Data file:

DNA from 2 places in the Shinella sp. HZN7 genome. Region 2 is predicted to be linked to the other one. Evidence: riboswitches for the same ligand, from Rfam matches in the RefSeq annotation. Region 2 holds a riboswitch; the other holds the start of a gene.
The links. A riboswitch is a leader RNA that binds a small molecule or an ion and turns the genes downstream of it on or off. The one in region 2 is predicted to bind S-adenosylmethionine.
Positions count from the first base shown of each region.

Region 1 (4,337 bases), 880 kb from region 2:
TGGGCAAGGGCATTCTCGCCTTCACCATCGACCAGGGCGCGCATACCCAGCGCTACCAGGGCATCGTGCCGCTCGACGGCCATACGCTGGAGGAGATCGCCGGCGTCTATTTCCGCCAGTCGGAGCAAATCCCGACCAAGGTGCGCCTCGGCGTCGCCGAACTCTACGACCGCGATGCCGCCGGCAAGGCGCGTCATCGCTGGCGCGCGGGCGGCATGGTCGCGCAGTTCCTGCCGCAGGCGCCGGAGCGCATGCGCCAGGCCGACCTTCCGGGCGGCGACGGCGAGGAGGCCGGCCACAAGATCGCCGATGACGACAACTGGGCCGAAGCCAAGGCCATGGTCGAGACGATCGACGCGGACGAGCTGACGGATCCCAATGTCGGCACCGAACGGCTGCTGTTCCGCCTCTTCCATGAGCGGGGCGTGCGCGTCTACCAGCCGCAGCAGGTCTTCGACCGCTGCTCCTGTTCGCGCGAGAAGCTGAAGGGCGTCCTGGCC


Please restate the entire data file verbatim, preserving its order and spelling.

DNA from 2 places in the Shinella sp. HZN7 genome. Region 2 is predicted to be linked to the other one. Evidence: riboswitches for the same ligand, from Rfam matches in the RefSeq annotation. Region 2 holds a riboswitch; the other holds the start of a gene.
The links. A riboswitch is a leader RNA that binds a small molecule or an ion and turns the genes downstream of it on or off. The one in region 2 is predicted to bind S-adenosylmethionine.
Positions count from the first base shown of each region.

Region 1 (4,337 bases), 880 kb from region 2:
TGGGCAAGGGCATTCTCGCCTTCACCATCGACCAGGGCGCGCATACCCAGCGCTACCAGGGCATCGTGCCGCTCGACGGCCATACGCTGGAGGAGATCGCCGGCGTCTATTTCCGCCAGTCGGAGCAAATCCCGACCAAGGTGCGCCTCGGCGTCGCCGAACTCTACGACCGCGATGCCGCCGGCAAGGCGCGTCATCGCTGGCGCGCGGGCGGCATGGTCGCGCAGTTCCTGCCGCAGGCGCCGGAGCGCATGCGCCAGGCCGACCTTCCGGGCGGCGACGGCGAGGAGGCCGGCCACAAGATCGCCGATGACGACAACTGGGCCGAAGCCAAGGCCATGGTCGAGACGATCGACGCGGACGAGCTGACGGATCCCAATGTCGGCACCGAACGGCTGCTGTTCCGCCTCTTCCATGAGCGGGGCGTGCGCGTCTACCAGCCGCAGCAGGTCTTCGACCGCTGCTCCTGTTCGCGCGAGAAGCTGAAGGGCGTCCTGGCC